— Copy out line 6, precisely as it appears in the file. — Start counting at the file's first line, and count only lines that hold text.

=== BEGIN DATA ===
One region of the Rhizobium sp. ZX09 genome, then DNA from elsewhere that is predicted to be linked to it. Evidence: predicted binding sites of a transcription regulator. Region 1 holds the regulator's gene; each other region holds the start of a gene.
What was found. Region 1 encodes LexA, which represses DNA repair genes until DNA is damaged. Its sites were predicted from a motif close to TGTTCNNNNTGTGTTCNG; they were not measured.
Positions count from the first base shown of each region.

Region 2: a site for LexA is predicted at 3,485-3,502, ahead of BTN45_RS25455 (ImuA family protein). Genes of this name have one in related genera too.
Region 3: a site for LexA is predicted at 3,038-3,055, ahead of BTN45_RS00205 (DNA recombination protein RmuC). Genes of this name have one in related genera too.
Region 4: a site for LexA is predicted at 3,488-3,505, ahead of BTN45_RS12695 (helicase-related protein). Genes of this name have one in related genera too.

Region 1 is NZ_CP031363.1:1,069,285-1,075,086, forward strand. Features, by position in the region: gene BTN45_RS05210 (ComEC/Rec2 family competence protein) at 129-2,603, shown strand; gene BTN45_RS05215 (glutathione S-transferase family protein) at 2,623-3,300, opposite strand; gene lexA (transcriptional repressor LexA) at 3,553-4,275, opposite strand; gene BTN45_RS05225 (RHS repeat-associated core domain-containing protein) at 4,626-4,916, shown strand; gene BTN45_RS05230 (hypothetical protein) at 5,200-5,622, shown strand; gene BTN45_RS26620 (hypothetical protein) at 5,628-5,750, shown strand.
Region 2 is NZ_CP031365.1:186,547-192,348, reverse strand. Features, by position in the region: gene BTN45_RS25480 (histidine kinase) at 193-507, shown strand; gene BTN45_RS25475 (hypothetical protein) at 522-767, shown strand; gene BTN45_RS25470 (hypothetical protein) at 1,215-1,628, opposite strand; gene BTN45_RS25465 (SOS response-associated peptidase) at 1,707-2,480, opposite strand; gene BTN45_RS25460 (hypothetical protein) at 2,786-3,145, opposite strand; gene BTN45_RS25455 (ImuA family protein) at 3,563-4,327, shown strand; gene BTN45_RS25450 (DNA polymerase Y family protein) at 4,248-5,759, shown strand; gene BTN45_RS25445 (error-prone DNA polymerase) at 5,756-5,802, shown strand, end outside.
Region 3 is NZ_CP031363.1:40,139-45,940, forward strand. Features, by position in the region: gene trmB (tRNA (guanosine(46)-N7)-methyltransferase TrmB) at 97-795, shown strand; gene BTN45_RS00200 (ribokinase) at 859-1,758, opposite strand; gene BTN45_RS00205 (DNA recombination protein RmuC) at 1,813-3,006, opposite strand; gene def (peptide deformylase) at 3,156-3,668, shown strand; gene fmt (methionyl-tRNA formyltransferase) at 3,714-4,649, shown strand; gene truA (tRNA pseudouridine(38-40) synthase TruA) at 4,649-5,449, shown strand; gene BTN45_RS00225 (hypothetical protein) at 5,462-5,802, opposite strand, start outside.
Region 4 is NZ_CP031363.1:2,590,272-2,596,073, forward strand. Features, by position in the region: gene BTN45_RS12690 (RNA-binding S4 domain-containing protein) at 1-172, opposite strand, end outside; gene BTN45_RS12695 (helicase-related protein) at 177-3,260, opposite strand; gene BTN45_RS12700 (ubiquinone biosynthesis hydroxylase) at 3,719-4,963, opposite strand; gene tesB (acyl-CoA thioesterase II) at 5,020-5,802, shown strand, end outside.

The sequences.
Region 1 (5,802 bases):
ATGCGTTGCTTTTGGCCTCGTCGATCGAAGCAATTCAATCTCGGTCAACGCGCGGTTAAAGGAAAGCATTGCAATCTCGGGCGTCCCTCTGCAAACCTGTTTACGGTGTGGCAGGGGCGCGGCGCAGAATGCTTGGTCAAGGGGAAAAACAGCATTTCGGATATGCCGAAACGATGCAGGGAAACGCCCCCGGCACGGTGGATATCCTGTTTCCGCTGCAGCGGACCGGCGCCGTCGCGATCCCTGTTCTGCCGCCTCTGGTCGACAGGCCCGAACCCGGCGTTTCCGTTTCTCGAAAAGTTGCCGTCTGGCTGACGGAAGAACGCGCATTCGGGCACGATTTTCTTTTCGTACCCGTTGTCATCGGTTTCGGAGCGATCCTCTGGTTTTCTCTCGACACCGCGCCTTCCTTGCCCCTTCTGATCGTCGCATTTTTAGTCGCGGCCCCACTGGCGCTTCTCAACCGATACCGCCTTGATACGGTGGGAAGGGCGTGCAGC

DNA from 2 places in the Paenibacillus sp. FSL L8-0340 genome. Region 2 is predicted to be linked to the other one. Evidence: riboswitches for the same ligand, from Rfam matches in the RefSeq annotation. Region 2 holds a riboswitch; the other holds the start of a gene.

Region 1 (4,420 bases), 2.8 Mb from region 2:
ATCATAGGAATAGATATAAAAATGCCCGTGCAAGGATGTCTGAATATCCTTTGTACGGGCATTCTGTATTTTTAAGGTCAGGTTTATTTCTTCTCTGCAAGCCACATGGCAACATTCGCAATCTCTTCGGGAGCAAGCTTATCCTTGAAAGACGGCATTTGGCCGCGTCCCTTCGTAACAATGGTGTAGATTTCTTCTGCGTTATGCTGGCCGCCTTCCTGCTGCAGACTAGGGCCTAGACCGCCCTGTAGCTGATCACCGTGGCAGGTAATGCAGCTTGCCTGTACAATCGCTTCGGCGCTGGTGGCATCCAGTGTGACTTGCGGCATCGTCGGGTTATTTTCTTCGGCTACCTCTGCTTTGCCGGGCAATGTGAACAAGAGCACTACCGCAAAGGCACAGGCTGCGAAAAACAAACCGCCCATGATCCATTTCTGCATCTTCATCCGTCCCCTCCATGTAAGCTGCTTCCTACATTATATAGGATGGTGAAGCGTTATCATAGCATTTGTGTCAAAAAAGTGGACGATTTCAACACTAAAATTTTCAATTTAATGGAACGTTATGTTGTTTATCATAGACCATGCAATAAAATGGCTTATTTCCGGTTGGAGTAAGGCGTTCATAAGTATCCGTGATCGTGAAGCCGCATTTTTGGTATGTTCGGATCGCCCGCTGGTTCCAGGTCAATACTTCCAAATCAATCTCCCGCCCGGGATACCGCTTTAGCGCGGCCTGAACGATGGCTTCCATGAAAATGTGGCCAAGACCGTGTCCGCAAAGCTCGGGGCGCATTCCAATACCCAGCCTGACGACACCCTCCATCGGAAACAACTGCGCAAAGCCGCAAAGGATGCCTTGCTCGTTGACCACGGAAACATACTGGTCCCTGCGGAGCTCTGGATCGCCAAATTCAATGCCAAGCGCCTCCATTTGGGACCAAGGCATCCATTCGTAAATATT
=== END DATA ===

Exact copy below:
Region 4: a site for LexA is predicted at 3,488-3,505, ahead of BTN45_RS12695 (helicase-related protein). Genes of this name have one in related genera too.